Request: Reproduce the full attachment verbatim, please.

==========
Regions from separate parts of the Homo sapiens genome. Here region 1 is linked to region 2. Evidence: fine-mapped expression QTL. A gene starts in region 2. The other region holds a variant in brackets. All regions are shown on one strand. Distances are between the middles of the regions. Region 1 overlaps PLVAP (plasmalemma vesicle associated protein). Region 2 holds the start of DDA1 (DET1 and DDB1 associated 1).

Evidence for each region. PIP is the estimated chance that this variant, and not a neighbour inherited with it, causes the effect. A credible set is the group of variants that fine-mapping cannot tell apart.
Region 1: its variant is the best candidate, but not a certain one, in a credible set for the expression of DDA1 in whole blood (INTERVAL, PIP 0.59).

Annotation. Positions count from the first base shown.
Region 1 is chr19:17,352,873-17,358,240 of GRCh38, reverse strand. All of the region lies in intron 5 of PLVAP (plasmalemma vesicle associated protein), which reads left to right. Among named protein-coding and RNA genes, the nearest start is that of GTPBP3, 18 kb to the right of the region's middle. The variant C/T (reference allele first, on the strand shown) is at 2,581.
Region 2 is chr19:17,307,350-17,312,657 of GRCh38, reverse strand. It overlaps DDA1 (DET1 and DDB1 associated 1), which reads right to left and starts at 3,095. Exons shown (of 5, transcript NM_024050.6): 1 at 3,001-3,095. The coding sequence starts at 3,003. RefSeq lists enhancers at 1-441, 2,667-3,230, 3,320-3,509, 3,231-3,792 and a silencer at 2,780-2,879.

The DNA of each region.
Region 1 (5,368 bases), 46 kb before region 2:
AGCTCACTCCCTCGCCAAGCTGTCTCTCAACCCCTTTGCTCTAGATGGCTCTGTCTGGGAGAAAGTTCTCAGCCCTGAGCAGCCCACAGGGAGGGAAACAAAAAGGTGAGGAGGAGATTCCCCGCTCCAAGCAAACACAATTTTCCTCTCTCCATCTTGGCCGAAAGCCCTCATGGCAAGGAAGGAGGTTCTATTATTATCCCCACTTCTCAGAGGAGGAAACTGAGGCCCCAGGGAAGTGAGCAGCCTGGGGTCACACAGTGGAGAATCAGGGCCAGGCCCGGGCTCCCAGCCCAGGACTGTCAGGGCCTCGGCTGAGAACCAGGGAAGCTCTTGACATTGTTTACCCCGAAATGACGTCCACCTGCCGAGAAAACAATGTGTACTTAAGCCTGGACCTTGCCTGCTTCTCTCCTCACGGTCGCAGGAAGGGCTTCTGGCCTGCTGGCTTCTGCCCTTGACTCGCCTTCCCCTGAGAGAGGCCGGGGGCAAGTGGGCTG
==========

Regions from separate parts of the Homo sapiens genome. Here region 1 is linked to region 2. Evidence: fine-mapped expression QTL. A gene starts in region 2. The other region holds a variant in brackets. All regions are shown on one strand. Distances are between the middles of the regions. Region 1 overlaps PLVAP (plasmalemma vesicle associated protein). Region 2 holds the start of DDA1 (DET1 and DDB1 associated 1).

Evidence for each region. PIP is the estimated chance that this variant, and not a neighbour inherited with it, causes the effect. A credible set is the group of variants that fine-mapping cannot tell apart.
Region 1: its variant is the best candidate, but not a certain one, in a credible set for the expression of DDA1 in whole blood (INTERVAL, PIP 0.59).

Annotation. Positions count from the first base shown.
Region 1 is chr19:17,352,873-17,358,240 of GRCh38, reverse strand. All of the region lies in intron 5 of PLVAP (plasmalemma vesicle associated protein), which reads left to right. Among named protein-coding and RNA genes, the nearest start is that of GTPBP3, 18 kb to the right of the region's middle. The variant C/T (reference allele first, on the strand shown) is at 2,581.
Region 2 is chr19:17,307,350-17,312,657 of GRCh38, reverse strand. It overlaps DDA1 (DET1 and DDB1 associated 1), which reads right to left and starts at 3,095. Exons shown (of 5, transcript NM_024050.6): 1 at 3,001-3,095. The coding sequence starts at 3,003. RefSeq lists enhancers at 1-441, 2,667-3,230, 3,320-3,509, 3,231-3,792 and a silencer at 2,780-2,879.

The DNA of each region.
Region 1 (5,368 bases), 46 kb before region 2:
AGCTCACTCCCTCGCCAAGCTGTCTCTCAACCCCTTTGCTCTAGATGGCTCTGTCTGGGAGAAAGTTCTCAGCCCTGAGCAGCCCACAGGGAGGGAAACAAAAAGGTGAGGAGGAGATTCCCCGCTCCAAGCAAACACAATTTTCCTCTCTCCATCTTGGCCGAAAGCCCTCATGGCAAGGAAGGAGGTTCTATTATTATCCCCACTTCTCAGAGGAGGAAACTGAGGCCCCAGGGAAGTGAGCAGCCTGGGGTCACACAGTGGAGAATCAGGGCCAGGCCCGGGCTCCCAGCCCAGGACTGTCAGGGCCTCGGCTGAGAACCAGGGAAGCTCTTGACATTGTTTACCCCGAAATGACGTCCACCTGCCGAGAAAACAATGTGTACTTAAGCCTGGACCTTGCCTGCTTCTCTCCTCACGGTCGCAGGAAGGGCTTCTGGCCTGCTGGCTTCTGCCCTTGACTCGCCTTCCCCTGAGAGAGGCCGGGGGCAAGTGGGCTG